Fast forward a few years, and I made another solo trek, this time to EAA AirVenture in Oshkosh, Wisconsin. I'd heard the stories, but wondered how it could be more than just another air show with expensive food. I'd seen enough air shows. I'd seen Tora! Tora! Tora! and P-51s and Sean Tucker and Kirby Chambliss. What would be different about AirVenture? I had to find out. I showed up at my room that year - a small bedroom in a lady's house that I booked on a referral from a journalist friend - and found a group of people who had been coming to Oshkosh for years together. But instead of sticking to their own group, they immediately took me in, inviting me to ride the bus with them and inviting me to their nightly dinners. And then I showed up to the media tent, once again by myself, and immediately found friendly faces there, too. I walked the grounds, and while running into old friends, I made even more new friends. One introduction led to another and before I knew it, I had new aviation family members all over the place. It felt like a family reunion - with a pretty spectacular air show on the side.

Last year, I made a few friends at Camp Scholler who have been camping together as a group for years. This year, I was invited to camp alongside them at what they lovingly refer to as "Camp Bacon." I showed up with my kids, but otherwise alone, without really knowing any of these folks beyond social media. As if on cue, they welcomed me - and my children - into their aviation family immediately. They offered good conversation, interesting aviation stories, hot coffee, and even wine. They invited me to the nightly campfire, and to join them during their yearly "Dawn Patrol" walk to the warbirds at five a.m. They shared their stories with me and I learned about their aviation work. By the end of the trip, there were hugs, with the sound of P-51 Merlin engines in the background. It felt like coming home.

This is my family.

This is Oshkosh.

Big News from the Flying Musicians

Flying Musicians Assn

The Flying Musicians Association is again the proud recipient of a 2015 Wolf Aviation Fund grant to assist in strengthening the bonds between aviation and music in the FMA's programs that enhance outreach and education.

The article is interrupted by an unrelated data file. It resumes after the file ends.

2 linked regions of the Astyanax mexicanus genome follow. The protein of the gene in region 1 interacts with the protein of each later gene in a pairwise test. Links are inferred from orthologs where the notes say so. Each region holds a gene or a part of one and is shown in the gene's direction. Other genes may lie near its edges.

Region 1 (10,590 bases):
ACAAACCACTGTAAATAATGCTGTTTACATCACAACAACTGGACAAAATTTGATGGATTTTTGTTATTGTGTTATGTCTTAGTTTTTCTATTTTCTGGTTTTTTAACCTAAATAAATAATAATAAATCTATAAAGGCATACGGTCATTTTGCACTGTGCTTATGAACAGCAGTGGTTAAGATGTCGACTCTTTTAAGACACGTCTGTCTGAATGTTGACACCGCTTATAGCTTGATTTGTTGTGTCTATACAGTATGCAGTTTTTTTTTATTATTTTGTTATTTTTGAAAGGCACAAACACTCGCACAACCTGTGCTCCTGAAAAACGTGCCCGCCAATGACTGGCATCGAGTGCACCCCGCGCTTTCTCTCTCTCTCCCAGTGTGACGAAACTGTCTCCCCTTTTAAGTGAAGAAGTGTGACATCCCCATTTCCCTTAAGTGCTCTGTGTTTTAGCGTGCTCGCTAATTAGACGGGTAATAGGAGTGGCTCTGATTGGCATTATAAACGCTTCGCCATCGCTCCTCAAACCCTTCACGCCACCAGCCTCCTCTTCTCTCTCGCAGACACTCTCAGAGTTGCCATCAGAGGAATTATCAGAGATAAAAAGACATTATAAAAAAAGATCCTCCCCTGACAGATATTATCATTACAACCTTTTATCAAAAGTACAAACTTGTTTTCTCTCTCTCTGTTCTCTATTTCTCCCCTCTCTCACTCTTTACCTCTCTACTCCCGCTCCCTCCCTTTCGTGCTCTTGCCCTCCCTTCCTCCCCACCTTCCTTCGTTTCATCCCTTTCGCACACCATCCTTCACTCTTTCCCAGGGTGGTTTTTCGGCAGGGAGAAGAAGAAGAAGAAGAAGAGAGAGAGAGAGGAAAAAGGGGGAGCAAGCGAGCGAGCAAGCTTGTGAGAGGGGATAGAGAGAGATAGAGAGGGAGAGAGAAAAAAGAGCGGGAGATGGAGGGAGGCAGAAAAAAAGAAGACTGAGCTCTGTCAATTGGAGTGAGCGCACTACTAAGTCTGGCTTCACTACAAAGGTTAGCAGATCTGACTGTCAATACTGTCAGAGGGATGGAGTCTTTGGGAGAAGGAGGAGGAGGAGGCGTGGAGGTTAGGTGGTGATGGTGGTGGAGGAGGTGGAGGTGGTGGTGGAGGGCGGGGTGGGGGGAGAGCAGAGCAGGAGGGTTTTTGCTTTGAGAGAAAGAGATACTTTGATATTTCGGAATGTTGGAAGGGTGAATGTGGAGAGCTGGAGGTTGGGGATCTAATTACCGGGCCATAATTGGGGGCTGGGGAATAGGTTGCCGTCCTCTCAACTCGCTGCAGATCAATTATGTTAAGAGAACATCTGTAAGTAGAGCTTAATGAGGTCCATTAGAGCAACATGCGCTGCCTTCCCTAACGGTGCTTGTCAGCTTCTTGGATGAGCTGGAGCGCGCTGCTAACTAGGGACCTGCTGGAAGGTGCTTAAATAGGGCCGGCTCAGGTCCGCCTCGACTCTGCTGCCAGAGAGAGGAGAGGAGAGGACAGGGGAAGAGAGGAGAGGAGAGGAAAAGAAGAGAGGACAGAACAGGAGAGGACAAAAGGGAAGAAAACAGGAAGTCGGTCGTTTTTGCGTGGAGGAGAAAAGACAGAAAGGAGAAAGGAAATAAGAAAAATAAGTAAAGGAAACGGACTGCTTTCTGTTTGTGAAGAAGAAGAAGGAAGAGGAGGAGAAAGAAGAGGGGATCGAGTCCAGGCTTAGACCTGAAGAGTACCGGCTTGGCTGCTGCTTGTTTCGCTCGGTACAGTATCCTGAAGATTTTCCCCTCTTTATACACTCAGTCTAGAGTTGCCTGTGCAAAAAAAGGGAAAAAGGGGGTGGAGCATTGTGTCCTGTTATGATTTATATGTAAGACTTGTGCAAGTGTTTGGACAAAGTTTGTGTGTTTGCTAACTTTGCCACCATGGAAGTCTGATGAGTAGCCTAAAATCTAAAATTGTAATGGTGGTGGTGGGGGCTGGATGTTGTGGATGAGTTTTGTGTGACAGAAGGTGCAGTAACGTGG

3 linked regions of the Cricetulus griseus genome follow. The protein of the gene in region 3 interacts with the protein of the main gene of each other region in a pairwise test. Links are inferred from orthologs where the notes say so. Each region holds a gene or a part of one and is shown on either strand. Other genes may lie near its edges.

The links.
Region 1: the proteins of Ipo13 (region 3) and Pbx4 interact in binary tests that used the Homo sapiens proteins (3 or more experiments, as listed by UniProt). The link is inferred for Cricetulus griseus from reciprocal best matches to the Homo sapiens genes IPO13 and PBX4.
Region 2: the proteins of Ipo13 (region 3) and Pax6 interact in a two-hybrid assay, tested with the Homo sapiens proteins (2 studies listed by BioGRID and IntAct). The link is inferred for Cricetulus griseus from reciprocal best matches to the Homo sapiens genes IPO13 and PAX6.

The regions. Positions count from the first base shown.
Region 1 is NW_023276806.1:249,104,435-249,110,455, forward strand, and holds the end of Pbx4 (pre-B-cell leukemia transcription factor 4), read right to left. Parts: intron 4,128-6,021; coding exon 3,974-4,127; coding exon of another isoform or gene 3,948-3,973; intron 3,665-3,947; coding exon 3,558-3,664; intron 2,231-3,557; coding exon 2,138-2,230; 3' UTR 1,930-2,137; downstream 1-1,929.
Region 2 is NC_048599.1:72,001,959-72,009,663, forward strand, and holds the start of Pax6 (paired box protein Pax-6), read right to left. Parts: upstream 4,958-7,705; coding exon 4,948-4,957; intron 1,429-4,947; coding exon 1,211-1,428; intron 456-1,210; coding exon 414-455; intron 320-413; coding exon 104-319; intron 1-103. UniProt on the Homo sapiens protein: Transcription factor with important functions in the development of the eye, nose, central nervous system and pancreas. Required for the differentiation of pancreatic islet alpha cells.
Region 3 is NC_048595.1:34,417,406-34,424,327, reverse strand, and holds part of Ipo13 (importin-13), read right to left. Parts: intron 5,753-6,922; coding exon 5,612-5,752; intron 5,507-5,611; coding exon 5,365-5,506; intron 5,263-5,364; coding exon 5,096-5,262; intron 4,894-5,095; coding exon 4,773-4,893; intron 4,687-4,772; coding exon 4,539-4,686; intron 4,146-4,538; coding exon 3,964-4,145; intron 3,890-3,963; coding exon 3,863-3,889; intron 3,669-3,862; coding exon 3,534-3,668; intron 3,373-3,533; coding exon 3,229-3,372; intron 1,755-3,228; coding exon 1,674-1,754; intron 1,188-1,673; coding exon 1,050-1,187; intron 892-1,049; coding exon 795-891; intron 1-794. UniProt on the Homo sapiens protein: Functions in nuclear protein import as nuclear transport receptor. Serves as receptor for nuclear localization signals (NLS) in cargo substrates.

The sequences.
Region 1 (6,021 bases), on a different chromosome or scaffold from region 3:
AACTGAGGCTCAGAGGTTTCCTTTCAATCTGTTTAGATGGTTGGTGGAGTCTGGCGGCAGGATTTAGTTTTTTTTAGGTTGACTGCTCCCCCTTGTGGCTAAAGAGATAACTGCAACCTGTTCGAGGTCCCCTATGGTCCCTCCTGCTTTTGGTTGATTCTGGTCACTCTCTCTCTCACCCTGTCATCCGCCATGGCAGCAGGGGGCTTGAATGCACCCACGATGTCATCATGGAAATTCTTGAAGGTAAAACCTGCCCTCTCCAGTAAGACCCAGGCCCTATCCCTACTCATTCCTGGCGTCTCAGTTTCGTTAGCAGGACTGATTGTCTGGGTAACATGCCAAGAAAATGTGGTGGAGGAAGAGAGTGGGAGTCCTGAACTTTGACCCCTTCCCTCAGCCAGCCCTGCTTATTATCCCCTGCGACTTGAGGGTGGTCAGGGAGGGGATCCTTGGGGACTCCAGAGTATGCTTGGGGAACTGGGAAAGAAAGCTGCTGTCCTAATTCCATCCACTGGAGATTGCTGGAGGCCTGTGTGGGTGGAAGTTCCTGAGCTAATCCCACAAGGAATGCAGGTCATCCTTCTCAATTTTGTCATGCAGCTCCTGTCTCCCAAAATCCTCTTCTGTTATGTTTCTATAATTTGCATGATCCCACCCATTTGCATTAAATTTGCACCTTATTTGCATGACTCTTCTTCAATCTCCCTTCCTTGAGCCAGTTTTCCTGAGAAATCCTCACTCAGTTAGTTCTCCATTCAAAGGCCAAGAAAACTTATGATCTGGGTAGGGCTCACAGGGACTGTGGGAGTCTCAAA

"We have re-focused our efforts of sharing our passions (aviation & music) with others through our outreach to inspire, educate, encourage and now assist youth (& adults) in growing through aviation and music." Says FMA President/CEO John Zapp.

Since 1992 the Wolf Aviation Fund has awarded special grants for efforts supporting and promoting general aviation. For example, among the more than 350 previous recipients is Sandra Campbell, in flying helmet and goggles, performing for students "Follow Your Dreams," a stage recreation of the exciting story of Bessie Coleman, the first African-American woman to win her wings as an aviator. Another small seed grant to School Superintendent Gordon Schimmel eventually resulted in a million dollar project creating and distributing a wonderful "Inventing Flight" Wright Brothers curriculum with videos and teachers guides to school systems across the United States. Other grants supported community outreach, technological development, airfield preservation, effective networking, organizational development, and inspiring the next generation.

Additionally, the Flying Musicians Association has announced that once again members will be on the ramp at each AOPA Fly-In across the country. FMA encourages all pilot / musicians and friends to participate. "This is about outreach!" says John Zapp, CEO FMA. "We want all who have a love of music to join us as we liven up the ramp while inspiring, encouraging, educating and now assisting folks to grow through aviation and music. Just as a pilot certificate is a certificate to learn, being a musician requires constant learning, practicing and performing. The AOPA Fly-Ins are a wonderful way for members to reunite across the country."

AOPA Fly-Ins will have something for everyone. Spend a Saturday with AOPA participating in aviation activities, exploring exhibits and seminars, enjoying a couple of meals, music and building relationships.

Look for FMA members set up on the ramp at the following locations:

  • 6/6 Frederick, MD (KFDK),
  • 8/22 Minneapolis, MN (KANE)
  • 9/26 Colorado Springs, CO (KCOS)
  • 10/10 Tullahoma, TN (KTHA)

Visit the FMA website for more information and to contact the FMA coordinator to participate.

About the Flying Musicians Association, Inc:

The Flying Musicians Association (FMA) is a 501(c)3 nonprofit organization of pilots who are musicians, spanning the globe, proficiency levels and genres. The goal is to share our passions in order to inspire, educate, encourage and assist others by creating enthusiasm and promoting personal growth in aviation and music. "Pilot Musicians sharing their passion while encouraging and educating youth (& adults) in the science and art of aeronautics and music."

End of content

No more pages to load